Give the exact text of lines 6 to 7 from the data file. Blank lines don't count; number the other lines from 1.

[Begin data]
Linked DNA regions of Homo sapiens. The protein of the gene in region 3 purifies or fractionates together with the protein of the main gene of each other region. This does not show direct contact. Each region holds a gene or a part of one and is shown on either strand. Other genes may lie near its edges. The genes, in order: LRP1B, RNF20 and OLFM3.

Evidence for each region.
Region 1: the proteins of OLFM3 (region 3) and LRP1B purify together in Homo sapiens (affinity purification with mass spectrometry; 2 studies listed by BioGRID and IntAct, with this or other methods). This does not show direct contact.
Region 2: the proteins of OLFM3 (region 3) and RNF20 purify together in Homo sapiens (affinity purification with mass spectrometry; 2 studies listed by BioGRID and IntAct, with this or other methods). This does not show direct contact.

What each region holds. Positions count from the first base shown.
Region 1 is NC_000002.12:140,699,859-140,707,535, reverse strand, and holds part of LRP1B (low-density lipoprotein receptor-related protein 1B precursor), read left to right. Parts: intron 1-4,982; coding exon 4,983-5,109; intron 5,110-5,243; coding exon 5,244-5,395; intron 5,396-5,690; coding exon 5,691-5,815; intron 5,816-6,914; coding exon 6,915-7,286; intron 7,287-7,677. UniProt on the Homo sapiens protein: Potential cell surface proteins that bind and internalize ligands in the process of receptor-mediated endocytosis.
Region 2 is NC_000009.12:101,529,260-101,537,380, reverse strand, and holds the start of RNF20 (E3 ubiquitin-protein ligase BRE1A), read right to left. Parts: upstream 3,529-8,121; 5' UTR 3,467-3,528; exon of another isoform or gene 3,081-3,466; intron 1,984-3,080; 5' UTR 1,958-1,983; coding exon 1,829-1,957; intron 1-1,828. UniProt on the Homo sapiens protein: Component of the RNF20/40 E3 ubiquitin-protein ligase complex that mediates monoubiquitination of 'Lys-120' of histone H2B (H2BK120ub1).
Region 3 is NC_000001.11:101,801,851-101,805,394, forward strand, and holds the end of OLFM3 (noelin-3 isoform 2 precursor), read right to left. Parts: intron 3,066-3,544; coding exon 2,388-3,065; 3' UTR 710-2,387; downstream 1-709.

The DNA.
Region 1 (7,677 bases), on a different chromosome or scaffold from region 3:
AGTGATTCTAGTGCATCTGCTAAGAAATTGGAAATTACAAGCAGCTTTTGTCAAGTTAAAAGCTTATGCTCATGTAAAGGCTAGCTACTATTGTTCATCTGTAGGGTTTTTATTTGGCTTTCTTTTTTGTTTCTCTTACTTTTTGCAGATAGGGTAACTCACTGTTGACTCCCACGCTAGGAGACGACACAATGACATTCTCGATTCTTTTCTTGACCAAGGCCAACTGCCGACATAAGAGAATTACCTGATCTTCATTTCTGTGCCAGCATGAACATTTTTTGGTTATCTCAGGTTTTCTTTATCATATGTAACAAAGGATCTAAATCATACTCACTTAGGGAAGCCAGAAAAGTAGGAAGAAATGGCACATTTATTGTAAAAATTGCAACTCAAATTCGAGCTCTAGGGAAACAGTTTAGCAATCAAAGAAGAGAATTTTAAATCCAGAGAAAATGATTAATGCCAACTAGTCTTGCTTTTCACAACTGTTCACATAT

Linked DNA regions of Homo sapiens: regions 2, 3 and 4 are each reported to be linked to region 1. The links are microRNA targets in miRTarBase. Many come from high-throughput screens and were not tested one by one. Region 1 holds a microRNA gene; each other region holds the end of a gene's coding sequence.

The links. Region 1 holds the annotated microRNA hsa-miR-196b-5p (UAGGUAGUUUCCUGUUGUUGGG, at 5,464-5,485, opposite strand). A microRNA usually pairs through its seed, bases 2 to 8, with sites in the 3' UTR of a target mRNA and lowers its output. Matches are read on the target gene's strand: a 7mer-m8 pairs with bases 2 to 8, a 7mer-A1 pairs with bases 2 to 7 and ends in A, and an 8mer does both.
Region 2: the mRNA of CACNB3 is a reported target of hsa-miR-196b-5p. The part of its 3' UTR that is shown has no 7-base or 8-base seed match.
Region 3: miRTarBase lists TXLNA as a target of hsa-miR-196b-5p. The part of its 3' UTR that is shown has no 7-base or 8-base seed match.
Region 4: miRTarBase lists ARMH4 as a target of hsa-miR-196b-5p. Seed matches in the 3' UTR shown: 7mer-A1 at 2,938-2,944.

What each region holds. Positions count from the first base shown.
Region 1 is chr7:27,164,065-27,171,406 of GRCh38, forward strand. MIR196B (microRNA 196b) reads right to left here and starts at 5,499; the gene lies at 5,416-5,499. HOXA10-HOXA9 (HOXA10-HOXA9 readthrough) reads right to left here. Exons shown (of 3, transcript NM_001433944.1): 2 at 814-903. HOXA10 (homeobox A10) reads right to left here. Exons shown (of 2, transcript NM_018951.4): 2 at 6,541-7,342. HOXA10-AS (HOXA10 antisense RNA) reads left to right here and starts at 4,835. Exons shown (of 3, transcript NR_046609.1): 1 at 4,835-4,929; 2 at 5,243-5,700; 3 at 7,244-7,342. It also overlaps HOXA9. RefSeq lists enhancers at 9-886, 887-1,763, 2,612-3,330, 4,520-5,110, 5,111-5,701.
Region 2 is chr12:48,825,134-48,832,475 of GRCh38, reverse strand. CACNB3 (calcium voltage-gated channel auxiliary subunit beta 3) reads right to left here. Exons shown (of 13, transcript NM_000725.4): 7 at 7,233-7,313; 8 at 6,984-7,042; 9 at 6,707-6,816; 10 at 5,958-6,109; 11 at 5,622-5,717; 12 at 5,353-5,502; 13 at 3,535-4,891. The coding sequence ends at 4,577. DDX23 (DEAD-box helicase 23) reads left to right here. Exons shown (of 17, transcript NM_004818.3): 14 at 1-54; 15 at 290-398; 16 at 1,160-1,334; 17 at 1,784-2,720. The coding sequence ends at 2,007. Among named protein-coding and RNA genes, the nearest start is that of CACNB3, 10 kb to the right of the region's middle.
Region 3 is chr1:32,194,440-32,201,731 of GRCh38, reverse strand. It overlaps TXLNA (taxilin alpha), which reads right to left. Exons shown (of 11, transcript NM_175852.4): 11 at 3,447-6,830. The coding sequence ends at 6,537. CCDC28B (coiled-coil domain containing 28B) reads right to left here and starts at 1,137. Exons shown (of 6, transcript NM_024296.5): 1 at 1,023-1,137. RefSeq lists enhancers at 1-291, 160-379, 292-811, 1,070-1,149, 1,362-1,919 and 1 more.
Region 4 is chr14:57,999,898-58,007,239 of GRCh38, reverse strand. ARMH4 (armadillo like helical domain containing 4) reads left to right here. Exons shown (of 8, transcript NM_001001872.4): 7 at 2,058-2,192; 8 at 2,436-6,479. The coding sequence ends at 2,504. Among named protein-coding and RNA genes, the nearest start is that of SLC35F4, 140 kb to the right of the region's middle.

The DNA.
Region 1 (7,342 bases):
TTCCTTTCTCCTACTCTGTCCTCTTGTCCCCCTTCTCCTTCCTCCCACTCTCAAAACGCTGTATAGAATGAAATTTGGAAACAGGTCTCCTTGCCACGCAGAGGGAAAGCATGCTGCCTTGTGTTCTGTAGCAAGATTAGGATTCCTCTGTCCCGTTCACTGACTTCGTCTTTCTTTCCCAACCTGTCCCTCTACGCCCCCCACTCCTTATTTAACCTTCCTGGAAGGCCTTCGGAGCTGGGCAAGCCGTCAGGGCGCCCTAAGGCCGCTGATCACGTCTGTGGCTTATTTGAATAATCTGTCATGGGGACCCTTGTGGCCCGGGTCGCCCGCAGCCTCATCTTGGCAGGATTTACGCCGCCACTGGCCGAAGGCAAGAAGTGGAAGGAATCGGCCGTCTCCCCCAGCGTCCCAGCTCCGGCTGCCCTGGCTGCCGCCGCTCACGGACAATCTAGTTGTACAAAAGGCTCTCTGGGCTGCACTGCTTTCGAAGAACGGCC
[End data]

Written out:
Region 1 is NC_000002.12:140,699,859-140,707,535, reverse strand, and holds part of LRP1B (low-density lipoprotein receptor-related protein 1B precursor), read left to right. Parts: intron 1-4,982; coding exon 4,983-5,109; intron 5,110-5,243; coding exon 5,244-5,395; intron 5,396-5,690; coding exon 5,691-5,815; intron 5,816-6,914; coding exon 6,915-7,286; intron 7,287-7,677. UniProt on the Homo sapiens protein: Potential cell surface proteins that bind and internalize ligands in the process of receptor-mediated endocytosis.
Region 2 is NC_000009.12:101,529,260-101,537,380, reverse strand, and holds the start of RNF20 (E3 ubiquitin-protein ligase BRE1A), read right to left. Parts: upstream 3,529-8,121; 5' UTR 3,467-3,528; exon of another isoform or gene 3,081-3,466; intron 1,984-3,080; 5' UTR 1,958-1,983; coding exon 1,829-1,957; intron 1-1,828. UniProt on the Homo sapiens protein: Component of the RNF20/40 E3 ubiquitin-protein ligase complex that mediates monoubiquitination of 'Lys-120' of histone H2B (H2BK120ub1).